Intracellular Hyperthermia Therapy (ICHT)

Intra-Cellular Hyperthermia Therapy (ICHT) is a patent pending, novel method that causes cells to be heated from the "inside-out".

ICHT methodology is based on uncoupling of oxidative phosphorylation. An uncoupling agent is administered so as to create a futile "short circuit" by shuttling protons back into the mitochondrial matrix (mitochondria are energy producing organelles within the cell that utilize 95% of all oxygen).

The short circuit increases heat production at the expense of useful energy. The shortfall in energy production is compensated by increased glucose, reducing equivalent and oxygen utilization. The uncoupling agent used in Intra-cellular Hyperthermia Therapy is lipophilic, and is thus able to penetrate every cell in the body, including those in the brain.

The net result of ICHT uncoupler therapy causes the mitochondria to be converted from efficient "powerhouses" of energy production to "chemical furnaces", heating cells from the "inside-out". The Lyme spirochetes are subjected to such an amount of heat over a prescribed time that they cannot survive. In essence, ICHT maybe considered a form of therapeutic "pasteurization".

ICHT, an effective treatment for LD

Intracellular hyperthermia represents a practical, effective cure for chronic (or persistent) Lyme disease. The efficacy of uncoupler-induced intracellular hyperthermia therapy against Lyme disease is established with "before and after" blood PCR (polymerase chain reaction) tests. A negative PCR test for Borrelia DNA indicates direct clearing of the pathogen.

ICHT at Aeskulap Klinik in Switzerland is initiated with a thorough patient history and physical exam by an interdisciplinary medical staff. Special attention is given to Cardio-pulmonary and physiologic status. State of the art oxygen consumption equipment is used to monitor the amount of oxygen and heat generated by ICHT. After establishing a baseline level of oxygen consumption, ICHT is optimized for each patient.

ICHT is only available in Switzerland at the Aeskulap Klinik. Aeskulap Klinik is a leading cancer and alternative medicine treatment center, which combines traditional and alternative medicine into a proven and effective holistic approach.

At Aeskulap Klinik (a Private Hospital), the patient may also choose to follow one or more additional holistic treatments and therapies offered.

Contact us at: Brigit Kaik, RN Medical Coordinator AESKULAP KLINIC CH-6440, Switzerland Tel: +41(41) 825-4747, Or Tel: +41 (79) 541-7285 Fax: +41 (41) 825-4700 E-mail: Phinixintl@aol.com ''

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A Commentator wrote:

``I just wanted to drop a note and say I think the Lyme community has a special opportunity here for the American public to understand us better using the context of the times. Think of the following ad in a magazine...

"Imagine the following:

You have tested positive for Anthrax;

You are clearly showing symptoms;

You live in severe pain and yet some doctors are telling the world your disease isn't serious when in fact it is deadly.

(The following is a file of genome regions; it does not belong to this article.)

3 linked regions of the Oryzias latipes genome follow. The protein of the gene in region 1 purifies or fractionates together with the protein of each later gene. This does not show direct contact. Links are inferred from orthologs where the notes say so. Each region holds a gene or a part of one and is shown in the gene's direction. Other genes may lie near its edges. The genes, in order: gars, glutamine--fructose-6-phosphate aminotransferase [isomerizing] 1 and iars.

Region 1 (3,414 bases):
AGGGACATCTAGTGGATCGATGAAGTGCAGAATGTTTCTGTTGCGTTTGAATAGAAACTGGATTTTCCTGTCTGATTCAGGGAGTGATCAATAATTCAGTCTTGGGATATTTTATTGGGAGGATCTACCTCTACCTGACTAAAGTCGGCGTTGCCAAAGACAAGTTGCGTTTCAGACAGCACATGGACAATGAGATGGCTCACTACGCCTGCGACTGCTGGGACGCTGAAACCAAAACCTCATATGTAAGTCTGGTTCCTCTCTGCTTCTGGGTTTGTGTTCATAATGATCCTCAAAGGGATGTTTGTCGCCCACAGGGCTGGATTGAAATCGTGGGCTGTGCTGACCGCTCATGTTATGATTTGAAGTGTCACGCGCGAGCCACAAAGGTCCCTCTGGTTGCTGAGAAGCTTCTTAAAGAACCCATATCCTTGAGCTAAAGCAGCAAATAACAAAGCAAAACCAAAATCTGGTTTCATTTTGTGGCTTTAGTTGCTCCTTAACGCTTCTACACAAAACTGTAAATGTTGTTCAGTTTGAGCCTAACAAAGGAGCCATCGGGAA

They claim you have a 'syndrome' and that you aren't really sick after receiving a tiny fraction of the Cipro you really need.

Insurance companies refuse to pay for your Cipro because of the lies these doctors are telling.

The CDC downplays the real danger of Anthrax because they don't want to cause an alarm in the public, even if they should be warned.

On top of all that, your doctor is having his or her license revoked because he is saving people with the correct dose of Cipro, thus proving the liars wrong.

Scared? Angry? Frustrated?...

...Welcome to the life of a Lyme Disease patient. There are thousands of us.

Remember, getting bit by a tick is as easy as opening an envelope." ''

NEWS FLASH from ellenlu@webtv.net, 10-23-01

``We are extremely happy to be able to make the following announcement.

After more than a year of letter writing, lobbying and political meetings we have accomplished our goal of having public legislative hearings into the OPMC's dealings with physicians who treat chronic Lyme disease. [OPMC is New York State's Office of Professional Medical Conduct.]

1) NOVEMBER 27, 2001. The Assembly will hold a public legislative hearing on the Lyme Disease controversy on November 27, 2001. The meeting will be in Albany, and we will let you know the exact time and place as soon as we know it. Invitations to speakers are being issued by the legislative committee. The public will be welcome to view the hearings, and we hope many Lyme patients will be able to attend.

2) DECEMBER 4, 2001. There will be a public legislative hearing on OPMC procedures. This, too, will be in Albany, with the time and place to be announced shortly.

These hearings are a major event for the Lyme community which has organized and worked together to stop the attempts of the OPMC to take away our medical care. Thank you to all of you who have written letters, lobbied, and raised funds for the legal defense funds. We said we would not go away, and it is paying off.

ASSEMBLY COMMITTEE ON HEALTH

Richard N. Gottfried, Chair

NOTICE OF PUBLIC HEARING

SUBJECT: Chronic Lyme Disease and long-term antibiotic treatment.